Socratic Seminar = Critical Thinking

Children sitting on a wall playing together representing Socratic seminar.
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Socrates was an incredible Greek philosopher and thinker and his way of thinking has been a huge part of education for a very long time. Of course, children are naturally curious. That is an incredible attribute, but as children grow older, social norms begin to deteriorate that curiosity and self doubt creeps in. No need to fret though, there is a great resource for helping to change the way children think: Socratic Seminar.

What is Socratic Seminar?

First, Socratic Seminar involves the process of critically thinking, talking and reflecting. The seminar is when a group of students come together to discuss an open-ended question that could have multiple perspectives and solutions. This is all about arousing curiosity, engaging in problem solving skills and critical thinking through conversation, reasoning and in the case of our youngest children, this can all be done through play!

Socratic Seminar for Younger Children

The basis of a socratic seminar is questioning everything. Again, children are naturally curious. We all know the age when a parent hears the word “why” at least 100  times a day or even in a minute! Well, here’s where the socratic thinking comes in-don’t answer them! Restate the question back to your child. Allow them to reason out loud with you. Let them think for themselves! 

Even toddlers are pretty great problem solvers. Think about it. If they want to know how something works, they try it. We have all seen food thrown on the floor as they are engaging in cause and effect reasoning. Their young minds are already processing this information, so allow their brains to think more critically by talking it through with you. For example, if your child asks “what is this?”, don’t answer them! Instead help them analyze what it looks like: color, texture, where they found it, what it looks like it does, etc. Ask them to use their senses. See if it reminds them of anything. Children will think critically about the answers to the questions they have rather than relying on someone- a parent or a teacher to just give them the answer!

Opportunities for Socratic Thinking

Critical Thinking Toys

By giving children toys that allow them to be creative and curious we allow for the Socratic method to be at work. Passive play isn’t building our kids into critical thinkers. Watch your kids build. Then ask simply, why did you add that block there? One of the great toys we’ve talked about before are magna blocks. They are great for a range of ages. What would happen if you move this block? It is all about questioning to allow them to explain their thinking and improve their ability to think on their own in a more critical way.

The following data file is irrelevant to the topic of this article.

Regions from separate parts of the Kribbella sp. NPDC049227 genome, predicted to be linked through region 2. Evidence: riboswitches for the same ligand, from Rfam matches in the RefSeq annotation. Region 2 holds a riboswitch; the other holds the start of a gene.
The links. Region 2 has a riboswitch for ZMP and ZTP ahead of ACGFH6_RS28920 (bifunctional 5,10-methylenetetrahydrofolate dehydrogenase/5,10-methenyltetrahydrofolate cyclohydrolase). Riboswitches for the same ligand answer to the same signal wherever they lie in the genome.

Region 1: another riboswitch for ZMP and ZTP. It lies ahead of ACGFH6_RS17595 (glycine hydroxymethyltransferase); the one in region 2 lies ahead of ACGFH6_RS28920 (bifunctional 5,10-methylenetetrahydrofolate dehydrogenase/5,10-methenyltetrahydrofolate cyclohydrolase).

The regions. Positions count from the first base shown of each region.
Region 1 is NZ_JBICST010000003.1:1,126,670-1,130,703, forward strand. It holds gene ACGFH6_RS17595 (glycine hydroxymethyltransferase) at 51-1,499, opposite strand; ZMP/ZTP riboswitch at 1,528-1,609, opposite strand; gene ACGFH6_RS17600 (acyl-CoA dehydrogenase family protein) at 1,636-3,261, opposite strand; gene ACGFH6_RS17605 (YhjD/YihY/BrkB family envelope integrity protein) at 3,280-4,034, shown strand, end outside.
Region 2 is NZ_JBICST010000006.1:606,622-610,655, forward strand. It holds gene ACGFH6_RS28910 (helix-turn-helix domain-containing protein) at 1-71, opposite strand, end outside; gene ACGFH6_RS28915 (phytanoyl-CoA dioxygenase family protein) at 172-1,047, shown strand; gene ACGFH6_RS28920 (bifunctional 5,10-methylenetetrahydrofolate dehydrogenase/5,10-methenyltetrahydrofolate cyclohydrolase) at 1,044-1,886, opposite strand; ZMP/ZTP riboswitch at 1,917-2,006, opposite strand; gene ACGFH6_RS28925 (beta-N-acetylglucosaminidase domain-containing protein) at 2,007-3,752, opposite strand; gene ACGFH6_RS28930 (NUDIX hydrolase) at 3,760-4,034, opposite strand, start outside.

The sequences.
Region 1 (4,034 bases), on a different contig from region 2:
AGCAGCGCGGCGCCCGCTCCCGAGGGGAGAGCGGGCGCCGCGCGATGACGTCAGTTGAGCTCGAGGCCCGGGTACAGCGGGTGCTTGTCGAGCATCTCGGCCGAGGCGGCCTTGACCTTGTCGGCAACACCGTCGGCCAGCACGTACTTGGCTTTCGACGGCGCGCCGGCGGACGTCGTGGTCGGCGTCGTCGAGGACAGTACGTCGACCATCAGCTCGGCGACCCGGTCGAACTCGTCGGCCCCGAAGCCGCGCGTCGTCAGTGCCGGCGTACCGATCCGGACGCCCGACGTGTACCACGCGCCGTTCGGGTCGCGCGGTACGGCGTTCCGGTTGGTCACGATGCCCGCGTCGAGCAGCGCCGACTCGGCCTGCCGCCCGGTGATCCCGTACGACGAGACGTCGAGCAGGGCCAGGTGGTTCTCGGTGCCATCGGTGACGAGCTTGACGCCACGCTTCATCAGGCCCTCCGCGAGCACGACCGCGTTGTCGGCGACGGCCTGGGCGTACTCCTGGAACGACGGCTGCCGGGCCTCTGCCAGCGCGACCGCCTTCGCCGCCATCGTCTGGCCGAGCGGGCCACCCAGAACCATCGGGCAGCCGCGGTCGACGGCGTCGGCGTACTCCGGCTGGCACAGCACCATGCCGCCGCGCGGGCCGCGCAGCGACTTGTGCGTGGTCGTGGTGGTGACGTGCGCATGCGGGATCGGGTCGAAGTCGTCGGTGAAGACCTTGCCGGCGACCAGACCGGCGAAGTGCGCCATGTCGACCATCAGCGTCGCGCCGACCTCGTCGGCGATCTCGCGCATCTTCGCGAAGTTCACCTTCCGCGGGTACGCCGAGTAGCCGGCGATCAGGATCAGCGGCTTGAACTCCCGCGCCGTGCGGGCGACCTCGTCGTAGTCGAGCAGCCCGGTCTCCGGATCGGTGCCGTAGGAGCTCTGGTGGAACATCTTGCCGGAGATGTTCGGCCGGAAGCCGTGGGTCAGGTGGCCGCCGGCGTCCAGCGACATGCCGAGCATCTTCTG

Questioning

Some more simple ways to increase Socratic play are by using a game like 20 questions. It requires minimal set up and is nothing more than critically questioning until an answer is found! This Is the basis of Socratic play! You could also use various scenarios, (appropriate to the age of your children) and have them solve the problem of the people involved. It could be as simple as, “A friend took the toy you want. What do we do now? Why?” Then continue questioning, “Was that the right choice? Are you still friends?” These allow children to understand the independent thinking process, but also gives them the ability to see why they feel certain ways. 

Pictures

Now talking goes a long way, but why not bring in a picture. Question everything about it. How did this happen? Why are they there? Why do you think that color was chosen? Think about your journalism questions and the 5 Ws and How! Those simply guide children to discovering information on their own. 

Storytelling

Storytelling works in the same way. When kids create stories or use imaginative play, engage with them in a conversation about why they chose that name for their doll or why they chose to cook eggs in their toy kitchen. If a child is asked to do a chore, don’t tell them how to do it, ask them how they think they should do it. Obviously, sometimes you have to step in, but again allowing them to think the problem through builds critical thinking for the future! You never know, you might have a future president or CEO on your hands!

Overall, let your children play, think, create, and talk about the why and you will be using the Socratic Seminar techniques to build critical thinking in children! How will you use Socratic thinking and play with your kid?

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